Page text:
Op-Ed: Supporting a minimum tax for the wealthy


Orange Creamsicles rule!

Suppose that an investor you admire and trust comes to you with an investment idea. “This is a good one,” he says enthusiastically. “I’m in it, and I think you should be, too.”

Would your reply possibly be this? “Well, it all depends on what my tax rate will be on the gain you’re saying we’re going to make. If the taxes are too high, I would rather leave the money in my savings account, earning a quarter of 1 percent.” Only in Grover Norquist’s imagination does such a response exist…

…Let’s forget about the rich and ultrarich going on strike and stuffing their ample funds under their mattresses if — gasp — capital gains rates and ordinary income rates are increased. The ultrarich, including me, will forever pursue investment opportunities.

And, wow, do we have plenty to invest. The Forbes 400, the wealthiest individuals in America, hit a new group record for wealth this year: $1.7 trillion. That’s more than five times the $300 billion total in 1992. In recent years, my gang has been leaving the middle class in the dust.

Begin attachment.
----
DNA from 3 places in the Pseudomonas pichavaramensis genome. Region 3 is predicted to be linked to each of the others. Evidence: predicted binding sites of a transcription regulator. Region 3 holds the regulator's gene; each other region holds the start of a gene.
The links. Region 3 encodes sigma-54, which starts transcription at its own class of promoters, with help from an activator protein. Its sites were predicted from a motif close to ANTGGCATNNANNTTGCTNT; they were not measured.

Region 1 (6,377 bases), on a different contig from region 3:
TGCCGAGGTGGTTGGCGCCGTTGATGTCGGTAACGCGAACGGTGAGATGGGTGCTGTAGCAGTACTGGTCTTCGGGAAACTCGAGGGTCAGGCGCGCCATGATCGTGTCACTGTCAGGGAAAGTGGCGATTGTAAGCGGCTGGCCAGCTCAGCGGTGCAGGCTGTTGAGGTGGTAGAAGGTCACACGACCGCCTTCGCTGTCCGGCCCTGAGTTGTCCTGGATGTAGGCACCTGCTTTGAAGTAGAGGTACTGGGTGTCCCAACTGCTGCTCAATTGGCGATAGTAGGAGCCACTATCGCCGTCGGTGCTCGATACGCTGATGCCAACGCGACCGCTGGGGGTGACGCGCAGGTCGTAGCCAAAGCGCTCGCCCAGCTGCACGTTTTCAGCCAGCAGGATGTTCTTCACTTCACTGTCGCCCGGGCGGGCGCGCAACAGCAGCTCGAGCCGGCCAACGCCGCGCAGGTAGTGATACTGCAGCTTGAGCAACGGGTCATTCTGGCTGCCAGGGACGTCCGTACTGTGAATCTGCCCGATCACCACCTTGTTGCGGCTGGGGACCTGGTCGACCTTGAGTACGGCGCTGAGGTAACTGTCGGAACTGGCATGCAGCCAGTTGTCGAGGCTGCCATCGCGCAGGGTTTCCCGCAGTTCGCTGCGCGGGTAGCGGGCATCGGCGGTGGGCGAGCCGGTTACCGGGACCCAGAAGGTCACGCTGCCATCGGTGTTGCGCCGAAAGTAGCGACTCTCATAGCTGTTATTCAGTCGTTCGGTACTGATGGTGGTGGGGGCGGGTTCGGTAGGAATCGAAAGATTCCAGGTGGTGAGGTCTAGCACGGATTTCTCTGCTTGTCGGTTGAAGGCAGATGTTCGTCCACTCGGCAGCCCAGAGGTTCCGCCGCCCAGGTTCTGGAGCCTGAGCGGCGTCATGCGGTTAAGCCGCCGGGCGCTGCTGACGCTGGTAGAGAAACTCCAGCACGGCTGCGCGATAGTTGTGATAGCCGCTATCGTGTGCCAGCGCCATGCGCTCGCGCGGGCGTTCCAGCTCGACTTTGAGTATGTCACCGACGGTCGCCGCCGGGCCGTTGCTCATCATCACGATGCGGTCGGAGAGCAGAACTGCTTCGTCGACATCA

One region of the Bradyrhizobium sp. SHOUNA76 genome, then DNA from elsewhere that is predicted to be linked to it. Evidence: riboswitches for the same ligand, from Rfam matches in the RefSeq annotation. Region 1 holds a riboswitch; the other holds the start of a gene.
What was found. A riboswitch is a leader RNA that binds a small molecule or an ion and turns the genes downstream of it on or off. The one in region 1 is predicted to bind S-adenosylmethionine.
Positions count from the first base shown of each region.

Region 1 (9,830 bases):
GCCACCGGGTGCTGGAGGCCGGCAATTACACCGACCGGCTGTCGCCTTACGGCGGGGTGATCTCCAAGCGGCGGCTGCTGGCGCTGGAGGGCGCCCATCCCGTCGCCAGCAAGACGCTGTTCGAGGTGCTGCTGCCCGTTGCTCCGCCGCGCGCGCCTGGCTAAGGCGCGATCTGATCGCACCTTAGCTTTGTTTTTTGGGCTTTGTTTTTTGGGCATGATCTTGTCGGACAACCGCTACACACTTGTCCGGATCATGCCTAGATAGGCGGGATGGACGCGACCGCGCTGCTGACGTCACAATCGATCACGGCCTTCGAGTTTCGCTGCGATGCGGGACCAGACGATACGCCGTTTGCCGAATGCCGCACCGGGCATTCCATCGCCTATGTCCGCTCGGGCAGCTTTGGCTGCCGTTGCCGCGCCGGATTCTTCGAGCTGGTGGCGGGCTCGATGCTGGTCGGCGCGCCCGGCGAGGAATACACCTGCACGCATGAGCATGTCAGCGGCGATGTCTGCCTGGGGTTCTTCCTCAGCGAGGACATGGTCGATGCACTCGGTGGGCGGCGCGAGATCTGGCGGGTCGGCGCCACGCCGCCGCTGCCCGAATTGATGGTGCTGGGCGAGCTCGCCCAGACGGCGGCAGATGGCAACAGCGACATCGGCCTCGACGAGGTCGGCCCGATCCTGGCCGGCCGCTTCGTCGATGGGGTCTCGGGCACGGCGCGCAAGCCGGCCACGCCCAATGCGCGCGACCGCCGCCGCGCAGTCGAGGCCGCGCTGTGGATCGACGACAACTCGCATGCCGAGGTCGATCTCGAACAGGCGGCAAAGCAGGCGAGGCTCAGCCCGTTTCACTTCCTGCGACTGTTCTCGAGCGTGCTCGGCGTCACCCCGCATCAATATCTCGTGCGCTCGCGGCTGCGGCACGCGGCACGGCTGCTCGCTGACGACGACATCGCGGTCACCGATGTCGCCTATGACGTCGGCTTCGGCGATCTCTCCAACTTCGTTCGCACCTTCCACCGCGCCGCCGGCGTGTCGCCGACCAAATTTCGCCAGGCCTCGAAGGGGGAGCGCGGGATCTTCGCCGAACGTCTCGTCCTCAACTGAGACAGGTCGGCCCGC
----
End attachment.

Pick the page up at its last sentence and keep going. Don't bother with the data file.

A huge tail wind from tax cuts has pushed us along. In 1992, the tax paid by the 400 highest incomes in the United States (a different universe from the Forbes list) averaged 26.4 percent of adjusted gross income. In 2009, the most recent year reported, the rate was 19.9 percent. It’s nice to have friends in high places…

Even if they’re bought-and-paid-for.

This outrage points to the necessity for more than a simple revision in upper-end tax rates, though that’s the place to start. I support President Obama’s proposal to eliminate the Bush tax cuts for high-income taxpayers. However, I prefer a cutoff point somewhat above $250,000 — maybe $500,000 or so.

Additionally, we need Congress, right now, to enact a minimum tax on high incomes. I would suggest 30 percent of taxable income between $1 million and $10 million, and 35 percent on amounts above that. A plain and simple rule like that will block the efforts of lobbyists, lawyers and contribution-hungry legislators to keep the ultrarich paying rates well below those incurred by people with income just a tiny fraction of ours. Only a minimum tax on very high incomes will prevent the stated tax rate from being eviscerated by these warriors for the wealthy.

Above all, we should not postpone these changes in the name of “reforming” the tax code…All of America is waiting for Congress to offer a realistic and concrete plan for getting back to this fiscally sound path. Nothing less is acceptable.

It doesn’t really offend Congressional Republicans when one of the wealthiest investors in the United States tells the truth about taxes and investing. After all, they already ignore science, history and ethics. No surprise about the addition of sound economics to the body of knowledge ignored by demagogues.

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